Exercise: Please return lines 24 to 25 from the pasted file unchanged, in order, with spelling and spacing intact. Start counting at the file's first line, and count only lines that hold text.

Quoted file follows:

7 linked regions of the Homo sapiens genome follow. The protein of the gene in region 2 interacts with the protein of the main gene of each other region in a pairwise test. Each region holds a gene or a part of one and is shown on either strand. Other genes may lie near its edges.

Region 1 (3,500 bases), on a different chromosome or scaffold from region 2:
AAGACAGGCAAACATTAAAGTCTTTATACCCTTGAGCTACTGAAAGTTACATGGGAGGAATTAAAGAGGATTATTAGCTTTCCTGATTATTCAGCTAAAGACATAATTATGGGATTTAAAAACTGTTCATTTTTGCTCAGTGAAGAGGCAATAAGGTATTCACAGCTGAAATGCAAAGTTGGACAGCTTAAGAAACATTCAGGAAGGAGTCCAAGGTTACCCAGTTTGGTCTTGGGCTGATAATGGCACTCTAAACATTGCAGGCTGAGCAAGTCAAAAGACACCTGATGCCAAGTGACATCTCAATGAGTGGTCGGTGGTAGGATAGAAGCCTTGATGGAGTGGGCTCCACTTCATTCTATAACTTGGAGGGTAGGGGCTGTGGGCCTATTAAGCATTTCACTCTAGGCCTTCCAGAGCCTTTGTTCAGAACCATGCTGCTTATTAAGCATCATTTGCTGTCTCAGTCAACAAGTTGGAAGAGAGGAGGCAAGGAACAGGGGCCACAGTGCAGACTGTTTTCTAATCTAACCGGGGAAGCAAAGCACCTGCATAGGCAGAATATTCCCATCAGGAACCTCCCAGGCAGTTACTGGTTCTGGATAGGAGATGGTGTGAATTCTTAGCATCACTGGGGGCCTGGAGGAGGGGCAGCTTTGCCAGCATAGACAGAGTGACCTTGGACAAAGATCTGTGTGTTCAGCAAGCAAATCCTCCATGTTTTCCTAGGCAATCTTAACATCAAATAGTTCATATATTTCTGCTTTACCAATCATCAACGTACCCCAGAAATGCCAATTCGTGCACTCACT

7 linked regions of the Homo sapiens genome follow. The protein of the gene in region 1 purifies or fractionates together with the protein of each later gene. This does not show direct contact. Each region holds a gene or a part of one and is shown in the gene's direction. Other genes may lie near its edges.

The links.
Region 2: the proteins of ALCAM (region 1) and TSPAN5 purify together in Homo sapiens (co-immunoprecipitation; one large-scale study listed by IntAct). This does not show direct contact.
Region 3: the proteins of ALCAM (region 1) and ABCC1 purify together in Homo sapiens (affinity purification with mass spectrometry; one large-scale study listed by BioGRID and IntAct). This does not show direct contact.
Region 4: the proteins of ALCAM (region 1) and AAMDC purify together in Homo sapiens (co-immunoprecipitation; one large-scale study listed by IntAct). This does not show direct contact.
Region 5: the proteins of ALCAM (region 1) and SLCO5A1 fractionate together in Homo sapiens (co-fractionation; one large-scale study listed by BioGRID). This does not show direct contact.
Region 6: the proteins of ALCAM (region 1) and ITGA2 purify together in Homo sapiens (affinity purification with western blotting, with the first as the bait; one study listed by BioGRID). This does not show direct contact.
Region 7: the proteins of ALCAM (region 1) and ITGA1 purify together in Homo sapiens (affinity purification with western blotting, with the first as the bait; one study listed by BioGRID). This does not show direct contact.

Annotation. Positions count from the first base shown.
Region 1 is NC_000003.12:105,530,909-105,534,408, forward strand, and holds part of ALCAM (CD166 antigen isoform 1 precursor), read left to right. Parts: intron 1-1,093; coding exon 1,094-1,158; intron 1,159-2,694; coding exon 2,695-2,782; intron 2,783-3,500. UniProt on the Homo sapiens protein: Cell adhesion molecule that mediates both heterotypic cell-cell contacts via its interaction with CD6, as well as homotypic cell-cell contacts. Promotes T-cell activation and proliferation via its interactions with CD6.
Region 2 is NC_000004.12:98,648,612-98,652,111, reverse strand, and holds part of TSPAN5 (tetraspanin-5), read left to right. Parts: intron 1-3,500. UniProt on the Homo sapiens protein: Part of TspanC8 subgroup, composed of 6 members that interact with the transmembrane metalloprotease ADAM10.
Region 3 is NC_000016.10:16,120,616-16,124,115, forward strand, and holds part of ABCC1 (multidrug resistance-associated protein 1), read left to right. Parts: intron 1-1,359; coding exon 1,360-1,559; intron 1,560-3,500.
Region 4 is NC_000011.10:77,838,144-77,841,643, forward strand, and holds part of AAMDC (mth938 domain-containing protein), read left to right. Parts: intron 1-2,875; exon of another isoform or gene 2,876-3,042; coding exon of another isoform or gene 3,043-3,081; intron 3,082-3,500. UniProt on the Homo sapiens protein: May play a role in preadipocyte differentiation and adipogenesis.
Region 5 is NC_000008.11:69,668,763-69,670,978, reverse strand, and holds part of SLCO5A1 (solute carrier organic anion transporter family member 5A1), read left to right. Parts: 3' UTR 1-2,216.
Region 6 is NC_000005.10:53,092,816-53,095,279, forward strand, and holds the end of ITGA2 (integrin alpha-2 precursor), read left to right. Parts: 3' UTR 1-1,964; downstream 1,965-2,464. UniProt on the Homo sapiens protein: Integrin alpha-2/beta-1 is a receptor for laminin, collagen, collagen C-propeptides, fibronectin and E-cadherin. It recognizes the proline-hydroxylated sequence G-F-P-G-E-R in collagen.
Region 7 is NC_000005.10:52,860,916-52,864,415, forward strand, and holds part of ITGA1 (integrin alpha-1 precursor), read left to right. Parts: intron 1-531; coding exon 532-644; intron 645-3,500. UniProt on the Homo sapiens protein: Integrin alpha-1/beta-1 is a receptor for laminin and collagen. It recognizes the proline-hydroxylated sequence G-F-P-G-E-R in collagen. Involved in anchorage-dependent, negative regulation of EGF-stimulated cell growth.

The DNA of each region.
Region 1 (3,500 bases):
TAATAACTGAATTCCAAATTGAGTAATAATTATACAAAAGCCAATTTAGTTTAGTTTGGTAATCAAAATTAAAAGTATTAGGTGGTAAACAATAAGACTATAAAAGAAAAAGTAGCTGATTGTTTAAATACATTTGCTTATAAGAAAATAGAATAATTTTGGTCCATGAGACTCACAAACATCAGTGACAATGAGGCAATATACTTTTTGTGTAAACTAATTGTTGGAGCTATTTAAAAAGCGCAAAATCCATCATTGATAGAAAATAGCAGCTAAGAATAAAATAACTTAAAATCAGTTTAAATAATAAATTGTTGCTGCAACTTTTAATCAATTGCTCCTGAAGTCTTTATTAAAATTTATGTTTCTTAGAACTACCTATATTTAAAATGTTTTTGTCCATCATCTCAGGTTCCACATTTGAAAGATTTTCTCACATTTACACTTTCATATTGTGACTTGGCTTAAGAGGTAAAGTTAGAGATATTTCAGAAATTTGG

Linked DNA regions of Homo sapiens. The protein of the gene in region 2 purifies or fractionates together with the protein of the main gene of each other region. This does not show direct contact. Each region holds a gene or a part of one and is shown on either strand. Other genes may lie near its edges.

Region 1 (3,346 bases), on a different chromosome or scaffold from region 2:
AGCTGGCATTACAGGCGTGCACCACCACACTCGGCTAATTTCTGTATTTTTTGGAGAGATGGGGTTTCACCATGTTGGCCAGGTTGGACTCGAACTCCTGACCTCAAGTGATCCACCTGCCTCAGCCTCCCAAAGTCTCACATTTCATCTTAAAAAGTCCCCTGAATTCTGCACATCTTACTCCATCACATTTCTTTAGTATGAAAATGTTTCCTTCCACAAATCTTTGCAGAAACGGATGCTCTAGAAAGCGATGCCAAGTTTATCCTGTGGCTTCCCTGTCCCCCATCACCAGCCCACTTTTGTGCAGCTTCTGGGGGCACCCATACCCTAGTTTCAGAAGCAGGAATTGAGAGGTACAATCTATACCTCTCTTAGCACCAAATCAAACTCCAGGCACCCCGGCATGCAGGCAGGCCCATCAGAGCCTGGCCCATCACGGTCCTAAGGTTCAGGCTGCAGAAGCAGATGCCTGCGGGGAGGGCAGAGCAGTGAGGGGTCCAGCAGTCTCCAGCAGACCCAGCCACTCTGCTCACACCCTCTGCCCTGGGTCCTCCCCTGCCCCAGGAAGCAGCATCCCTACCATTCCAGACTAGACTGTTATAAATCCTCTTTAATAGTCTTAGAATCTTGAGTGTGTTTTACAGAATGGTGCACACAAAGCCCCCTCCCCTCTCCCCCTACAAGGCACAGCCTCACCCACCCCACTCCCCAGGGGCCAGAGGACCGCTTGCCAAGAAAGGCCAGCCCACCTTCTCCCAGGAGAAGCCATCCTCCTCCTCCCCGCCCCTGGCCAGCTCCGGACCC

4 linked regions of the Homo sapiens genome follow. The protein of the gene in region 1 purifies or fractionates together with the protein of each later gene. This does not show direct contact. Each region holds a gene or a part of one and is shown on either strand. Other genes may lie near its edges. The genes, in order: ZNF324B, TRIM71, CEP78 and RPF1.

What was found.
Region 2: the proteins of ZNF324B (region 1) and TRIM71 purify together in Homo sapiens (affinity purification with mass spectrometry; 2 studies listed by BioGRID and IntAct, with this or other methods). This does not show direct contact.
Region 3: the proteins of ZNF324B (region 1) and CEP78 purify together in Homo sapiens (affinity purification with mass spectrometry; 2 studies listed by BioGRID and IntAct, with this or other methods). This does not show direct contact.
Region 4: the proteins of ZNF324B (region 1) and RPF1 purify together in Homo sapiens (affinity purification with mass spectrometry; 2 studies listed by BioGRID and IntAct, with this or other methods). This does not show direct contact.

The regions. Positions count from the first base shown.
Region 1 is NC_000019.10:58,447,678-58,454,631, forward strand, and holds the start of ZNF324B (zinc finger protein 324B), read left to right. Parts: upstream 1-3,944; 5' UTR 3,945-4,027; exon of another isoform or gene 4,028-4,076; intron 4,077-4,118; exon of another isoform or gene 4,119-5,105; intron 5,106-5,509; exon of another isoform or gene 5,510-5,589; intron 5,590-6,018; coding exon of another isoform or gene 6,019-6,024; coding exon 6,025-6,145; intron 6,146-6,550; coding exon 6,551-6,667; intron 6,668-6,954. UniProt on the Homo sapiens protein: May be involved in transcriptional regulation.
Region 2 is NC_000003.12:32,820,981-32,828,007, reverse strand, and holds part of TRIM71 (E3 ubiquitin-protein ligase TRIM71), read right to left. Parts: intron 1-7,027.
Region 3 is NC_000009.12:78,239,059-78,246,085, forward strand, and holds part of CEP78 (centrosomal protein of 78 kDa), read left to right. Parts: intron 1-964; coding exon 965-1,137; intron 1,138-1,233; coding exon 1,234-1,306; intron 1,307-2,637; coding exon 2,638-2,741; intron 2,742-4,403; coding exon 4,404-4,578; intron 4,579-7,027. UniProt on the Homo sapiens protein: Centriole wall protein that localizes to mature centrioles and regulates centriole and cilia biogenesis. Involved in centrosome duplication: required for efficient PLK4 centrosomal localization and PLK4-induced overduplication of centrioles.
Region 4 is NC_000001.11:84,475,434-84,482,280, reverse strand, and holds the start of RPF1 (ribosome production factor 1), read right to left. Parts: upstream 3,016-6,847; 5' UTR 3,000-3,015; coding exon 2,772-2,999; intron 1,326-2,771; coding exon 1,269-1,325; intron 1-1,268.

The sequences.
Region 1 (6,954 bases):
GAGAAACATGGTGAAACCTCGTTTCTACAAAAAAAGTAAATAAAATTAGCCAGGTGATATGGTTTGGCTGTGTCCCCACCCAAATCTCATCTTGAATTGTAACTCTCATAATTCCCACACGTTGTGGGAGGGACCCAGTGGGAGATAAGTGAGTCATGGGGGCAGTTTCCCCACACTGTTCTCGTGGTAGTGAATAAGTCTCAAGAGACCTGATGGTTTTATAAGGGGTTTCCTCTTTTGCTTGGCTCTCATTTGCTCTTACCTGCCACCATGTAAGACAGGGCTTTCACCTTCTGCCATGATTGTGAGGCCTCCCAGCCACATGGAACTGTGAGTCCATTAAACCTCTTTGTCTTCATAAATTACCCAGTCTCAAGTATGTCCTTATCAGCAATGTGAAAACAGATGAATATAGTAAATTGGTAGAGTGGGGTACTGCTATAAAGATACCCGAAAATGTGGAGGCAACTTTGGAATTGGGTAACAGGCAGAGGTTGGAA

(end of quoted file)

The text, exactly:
Region 1 (3,346 bases), on a different chromosome or scaffold from region 2:
AGCTGGCATTACAGGCGTGCACCACCACACTCGGCTAATTTCTGTATTTTTTGGAGAGATGGGGTTTCACCATGTTGGCCAGGTTGGACTCGAACTCCTGACCTCAAGTGATCCACCTGCCTCAGCCTCCCAAAGTCTCACATTTCATCTTAAAAAGTCCCCTGAATTCTGCACATCTTACTCCATCACATTTCTTTAGTATGAAAATGTTTCCTTCCACAAATCTTTGCAGAAACGGATGCTCTAGAAAGCGATGCCAAGTTTATCCTGTGGCTTCCCTGTCCCCCATCACCAGCCCACTTTTGTGCAGCTTCTGGGGGCACCCATACCCTAGTTTCAGAAGCAGGAATTGAGAGGTACAATCTATACCTCTCTTAGCACCAAATCAAACTCCAGGCACCCCGGCATGCAGGCAGGCCCATCAGAGCCTGGCCCATCACGGTCCTAAGGTTCAGGCTGCAGAAGCAGATGCCTGCGGGGAGGGCAGAGCAGTGAGGGGTCCAGCAGTCTCCAGCAGACCCAGCCACTCTGCTCACACCCTCTGCCCTGGGTCCTCCCCTGCCCCAGGAAGCAGCATCCCTACCATTCCAGACTAGACTGTTATAAATCCTCTTTAATAGTCTTAGAATCTTGAGTGTGTTTTACAGAATGGTGCACACAAAGCCCCCTCCCCTCTCCCCCTACAAGGCACAGCCTCACCCACCCCACTCCCCAGGGGCCAGAGGACCGCTTGCCAAGAAAGGCCAGCCCACCTTCTCCCAGGAGAAGCCATCCTCCTCCTCCCCGCCCCTGGCCAGCTCCGGACCC